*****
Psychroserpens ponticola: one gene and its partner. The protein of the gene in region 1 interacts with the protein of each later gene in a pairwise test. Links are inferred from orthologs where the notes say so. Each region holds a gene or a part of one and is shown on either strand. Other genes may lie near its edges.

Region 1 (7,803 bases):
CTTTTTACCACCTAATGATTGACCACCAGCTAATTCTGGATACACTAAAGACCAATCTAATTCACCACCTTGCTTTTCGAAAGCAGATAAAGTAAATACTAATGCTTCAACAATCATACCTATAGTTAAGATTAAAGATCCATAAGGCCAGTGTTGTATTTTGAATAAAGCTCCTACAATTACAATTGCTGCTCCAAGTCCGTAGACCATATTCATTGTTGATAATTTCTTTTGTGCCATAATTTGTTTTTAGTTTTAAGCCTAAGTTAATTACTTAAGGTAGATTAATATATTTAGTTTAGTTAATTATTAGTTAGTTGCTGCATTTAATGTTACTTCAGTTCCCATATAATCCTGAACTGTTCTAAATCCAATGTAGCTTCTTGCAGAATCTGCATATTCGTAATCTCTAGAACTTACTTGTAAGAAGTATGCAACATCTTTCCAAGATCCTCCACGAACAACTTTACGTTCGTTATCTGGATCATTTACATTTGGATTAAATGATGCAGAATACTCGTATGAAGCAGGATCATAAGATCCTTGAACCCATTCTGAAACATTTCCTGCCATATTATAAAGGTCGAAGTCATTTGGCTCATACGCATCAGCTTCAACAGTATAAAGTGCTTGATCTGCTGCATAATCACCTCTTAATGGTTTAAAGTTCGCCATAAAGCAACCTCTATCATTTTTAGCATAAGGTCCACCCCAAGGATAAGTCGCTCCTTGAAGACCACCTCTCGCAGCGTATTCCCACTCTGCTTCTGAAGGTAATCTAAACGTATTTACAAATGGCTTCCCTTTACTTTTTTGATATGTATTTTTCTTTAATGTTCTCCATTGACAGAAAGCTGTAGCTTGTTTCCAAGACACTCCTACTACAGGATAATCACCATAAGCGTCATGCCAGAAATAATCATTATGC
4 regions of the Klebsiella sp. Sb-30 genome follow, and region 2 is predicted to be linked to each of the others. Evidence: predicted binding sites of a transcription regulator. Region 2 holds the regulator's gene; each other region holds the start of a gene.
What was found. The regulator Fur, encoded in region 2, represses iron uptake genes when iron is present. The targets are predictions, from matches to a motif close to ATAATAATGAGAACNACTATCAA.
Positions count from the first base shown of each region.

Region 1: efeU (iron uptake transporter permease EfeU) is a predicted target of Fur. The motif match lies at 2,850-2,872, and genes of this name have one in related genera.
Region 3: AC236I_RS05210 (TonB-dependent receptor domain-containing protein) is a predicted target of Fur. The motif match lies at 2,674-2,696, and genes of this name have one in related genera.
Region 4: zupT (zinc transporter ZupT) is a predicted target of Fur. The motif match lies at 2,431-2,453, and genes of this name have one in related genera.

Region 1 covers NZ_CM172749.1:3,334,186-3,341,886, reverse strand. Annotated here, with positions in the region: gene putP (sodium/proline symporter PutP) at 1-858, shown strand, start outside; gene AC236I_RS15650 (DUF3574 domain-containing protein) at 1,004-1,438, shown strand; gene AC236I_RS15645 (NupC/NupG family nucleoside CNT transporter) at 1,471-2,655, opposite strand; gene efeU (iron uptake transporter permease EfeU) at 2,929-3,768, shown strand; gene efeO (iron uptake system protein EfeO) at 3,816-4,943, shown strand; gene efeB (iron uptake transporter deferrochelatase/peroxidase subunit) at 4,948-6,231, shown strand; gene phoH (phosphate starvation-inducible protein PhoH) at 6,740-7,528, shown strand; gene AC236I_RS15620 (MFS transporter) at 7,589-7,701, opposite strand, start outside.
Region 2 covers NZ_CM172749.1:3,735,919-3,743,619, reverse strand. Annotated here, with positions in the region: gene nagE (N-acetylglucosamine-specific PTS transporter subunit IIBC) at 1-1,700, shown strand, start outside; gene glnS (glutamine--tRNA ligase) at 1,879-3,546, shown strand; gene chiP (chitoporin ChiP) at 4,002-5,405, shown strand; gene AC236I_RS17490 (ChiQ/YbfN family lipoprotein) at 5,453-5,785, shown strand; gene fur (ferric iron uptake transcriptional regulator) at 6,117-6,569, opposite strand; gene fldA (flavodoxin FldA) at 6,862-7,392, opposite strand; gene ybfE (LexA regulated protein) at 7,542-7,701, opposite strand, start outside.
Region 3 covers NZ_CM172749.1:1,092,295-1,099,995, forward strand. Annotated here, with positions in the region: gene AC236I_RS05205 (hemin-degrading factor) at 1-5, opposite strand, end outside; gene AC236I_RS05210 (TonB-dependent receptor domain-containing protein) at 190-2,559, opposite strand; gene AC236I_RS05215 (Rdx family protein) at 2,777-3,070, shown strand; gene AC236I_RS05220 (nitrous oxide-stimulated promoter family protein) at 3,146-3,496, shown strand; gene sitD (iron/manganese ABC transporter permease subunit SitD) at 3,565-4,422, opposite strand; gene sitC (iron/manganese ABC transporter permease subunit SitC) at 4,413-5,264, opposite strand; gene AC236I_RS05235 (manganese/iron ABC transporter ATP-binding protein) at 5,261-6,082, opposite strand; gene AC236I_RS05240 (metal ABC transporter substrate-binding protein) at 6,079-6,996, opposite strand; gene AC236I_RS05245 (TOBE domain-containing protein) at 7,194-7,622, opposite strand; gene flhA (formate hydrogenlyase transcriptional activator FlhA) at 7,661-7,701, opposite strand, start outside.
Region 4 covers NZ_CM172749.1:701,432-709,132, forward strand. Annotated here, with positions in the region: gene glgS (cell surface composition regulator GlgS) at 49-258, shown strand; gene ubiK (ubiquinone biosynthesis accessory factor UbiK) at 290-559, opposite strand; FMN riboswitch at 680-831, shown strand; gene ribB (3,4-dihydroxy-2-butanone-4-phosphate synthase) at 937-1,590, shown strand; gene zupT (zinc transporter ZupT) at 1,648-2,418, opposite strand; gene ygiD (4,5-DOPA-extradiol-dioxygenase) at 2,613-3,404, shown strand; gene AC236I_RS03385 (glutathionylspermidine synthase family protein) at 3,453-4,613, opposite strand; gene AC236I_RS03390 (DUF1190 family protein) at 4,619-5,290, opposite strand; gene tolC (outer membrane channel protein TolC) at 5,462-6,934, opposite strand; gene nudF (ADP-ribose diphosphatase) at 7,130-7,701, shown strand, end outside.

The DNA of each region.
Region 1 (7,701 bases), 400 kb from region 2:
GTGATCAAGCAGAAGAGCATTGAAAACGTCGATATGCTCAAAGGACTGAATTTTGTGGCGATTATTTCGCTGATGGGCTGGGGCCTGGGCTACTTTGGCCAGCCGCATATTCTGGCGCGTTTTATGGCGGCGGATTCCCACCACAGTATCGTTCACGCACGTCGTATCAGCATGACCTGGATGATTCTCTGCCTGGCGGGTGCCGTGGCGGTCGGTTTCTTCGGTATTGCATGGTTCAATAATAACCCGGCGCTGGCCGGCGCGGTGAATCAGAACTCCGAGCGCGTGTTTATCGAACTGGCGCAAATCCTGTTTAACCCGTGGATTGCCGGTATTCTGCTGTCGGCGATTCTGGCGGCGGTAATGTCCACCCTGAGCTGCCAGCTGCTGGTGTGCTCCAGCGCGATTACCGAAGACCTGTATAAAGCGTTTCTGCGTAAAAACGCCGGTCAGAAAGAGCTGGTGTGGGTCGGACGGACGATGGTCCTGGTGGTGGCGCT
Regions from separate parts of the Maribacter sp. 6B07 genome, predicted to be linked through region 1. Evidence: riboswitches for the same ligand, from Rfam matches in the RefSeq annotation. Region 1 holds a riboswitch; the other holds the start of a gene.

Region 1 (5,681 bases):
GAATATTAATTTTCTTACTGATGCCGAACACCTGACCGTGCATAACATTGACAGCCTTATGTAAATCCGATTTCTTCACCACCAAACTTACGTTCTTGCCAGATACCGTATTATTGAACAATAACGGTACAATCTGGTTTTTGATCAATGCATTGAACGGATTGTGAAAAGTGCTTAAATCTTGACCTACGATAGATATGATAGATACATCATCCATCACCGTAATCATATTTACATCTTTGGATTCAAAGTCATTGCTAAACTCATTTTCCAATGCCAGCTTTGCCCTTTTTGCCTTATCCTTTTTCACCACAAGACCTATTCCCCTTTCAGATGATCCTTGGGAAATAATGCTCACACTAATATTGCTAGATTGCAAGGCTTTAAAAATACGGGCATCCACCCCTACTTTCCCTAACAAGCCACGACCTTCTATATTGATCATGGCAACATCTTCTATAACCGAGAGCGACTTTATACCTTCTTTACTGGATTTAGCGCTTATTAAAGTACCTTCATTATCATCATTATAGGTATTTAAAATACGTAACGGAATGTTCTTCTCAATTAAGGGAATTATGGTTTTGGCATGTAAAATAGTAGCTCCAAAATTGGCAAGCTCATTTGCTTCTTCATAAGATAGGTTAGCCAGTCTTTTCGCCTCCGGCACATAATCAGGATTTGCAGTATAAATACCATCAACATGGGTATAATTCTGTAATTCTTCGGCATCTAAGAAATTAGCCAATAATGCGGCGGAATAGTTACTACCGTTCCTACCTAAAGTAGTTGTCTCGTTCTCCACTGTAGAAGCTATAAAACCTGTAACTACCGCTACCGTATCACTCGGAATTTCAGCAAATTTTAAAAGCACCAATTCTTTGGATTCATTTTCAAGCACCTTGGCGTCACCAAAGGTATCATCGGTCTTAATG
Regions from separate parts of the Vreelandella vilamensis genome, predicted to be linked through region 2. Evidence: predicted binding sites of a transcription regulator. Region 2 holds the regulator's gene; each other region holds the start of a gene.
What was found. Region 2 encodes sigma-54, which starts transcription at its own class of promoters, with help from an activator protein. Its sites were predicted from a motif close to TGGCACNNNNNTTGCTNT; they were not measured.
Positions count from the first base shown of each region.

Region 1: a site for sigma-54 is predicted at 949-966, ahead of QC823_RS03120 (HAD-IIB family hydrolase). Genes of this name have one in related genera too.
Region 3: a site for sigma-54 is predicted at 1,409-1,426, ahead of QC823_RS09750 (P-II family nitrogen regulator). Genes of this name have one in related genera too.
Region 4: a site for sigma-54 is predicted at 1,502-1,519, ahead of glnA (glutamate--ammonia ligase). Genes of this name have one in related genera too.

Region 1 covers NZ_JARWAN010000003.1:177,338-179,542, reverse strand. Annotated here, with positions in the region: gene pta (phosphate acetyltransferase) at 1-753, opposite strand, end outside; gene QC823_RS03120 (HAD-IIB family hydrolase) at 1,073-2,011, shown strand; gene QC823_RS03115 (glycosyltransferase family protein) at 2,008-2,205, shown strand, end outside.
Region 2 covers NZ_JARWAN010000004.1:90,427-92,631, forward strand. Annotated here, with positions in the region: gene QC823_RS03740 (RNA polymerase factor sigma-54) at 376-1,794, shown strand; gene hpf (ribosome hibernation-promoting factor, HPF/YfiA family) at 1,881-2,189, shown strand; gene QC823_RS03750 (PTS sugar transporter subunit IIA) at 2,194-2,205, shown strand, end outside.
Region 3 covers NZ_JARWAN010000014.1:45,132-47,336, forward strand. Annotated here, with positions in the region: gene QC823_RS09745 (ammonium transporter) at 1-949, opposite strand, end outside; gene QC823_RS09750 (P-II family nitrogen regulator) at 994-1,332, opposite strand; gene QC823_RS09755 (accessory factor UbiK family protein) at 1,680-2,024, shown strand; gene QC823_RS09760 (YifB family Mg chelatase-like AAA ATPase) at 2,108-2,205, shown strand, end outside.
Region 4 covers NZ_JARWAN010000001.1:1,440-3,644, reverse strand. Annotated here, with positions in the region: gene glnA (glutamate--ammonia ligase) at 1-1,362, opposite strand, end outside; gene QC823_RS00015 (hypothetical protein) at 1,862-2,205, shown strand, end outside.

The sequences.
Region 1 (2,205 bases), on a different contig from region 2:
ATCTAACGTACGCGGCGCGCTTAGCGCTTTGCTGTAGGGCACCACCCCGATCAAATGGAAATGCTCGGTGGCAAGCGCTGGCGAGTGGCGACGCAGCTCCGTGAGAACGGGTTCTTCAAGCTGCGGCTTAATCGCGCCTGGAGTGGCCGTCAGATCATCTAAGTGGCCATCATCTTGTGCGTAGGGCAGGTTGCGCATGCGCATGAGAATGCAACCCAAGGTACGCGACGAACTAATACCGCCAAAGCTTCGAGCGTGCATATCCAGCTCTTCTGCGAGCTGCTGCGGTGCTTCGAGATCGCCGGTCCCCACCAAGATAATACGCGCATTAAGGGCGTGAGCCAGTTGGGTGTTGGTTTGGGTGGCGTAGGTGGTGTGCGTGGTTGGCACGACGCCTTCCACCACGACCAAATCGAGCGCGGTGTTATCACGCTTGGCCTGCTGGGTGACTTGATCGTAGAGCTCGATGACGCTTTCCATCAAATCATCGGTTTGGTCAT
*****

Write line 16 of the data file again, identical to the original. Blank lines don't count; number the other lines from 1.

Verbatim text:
GTGATCAAGCAGAAGAGCATTGAAAACGTCGATATGCTCAAAGGACTGAATTTTGTGGCGATTATTTCGCTGATGGGCTGGGGCCTGGGCTACTTTGGCCAGCCGCATATTCTGGCGCGTTTTATGGCGGCGGATTCCCACCACAGTATCGTTCACGCACGTCGTATCAGCATGACCTGGATGATTCTCTGCCTGGCGGGTGCCGTGGCGGTCGGTTTCTTCGGTATTGCATGGTTCAATAATAACCCGGCGCTGGCCGGCGCGGTGAATCAGAACTCCGAGCGCGTGTTTATCGAACTGGCGCAAATCCTGTTTAACCCGTGGATTGCCGGTATTCTGCTGTCGGCGATTCTGGCGGCGGTAATGTCCACCCTGAGCTGCCAGCTGCTGGTGTGCTCCAGCGCGATTACCGAAGACCTGTATAAAGCGTTTCTGCGTAAAAACGCCGGTCAGAAAGAGCTGGTGTGGGTCGGACGGACGATGGTCCTGGTGGTGGCGCT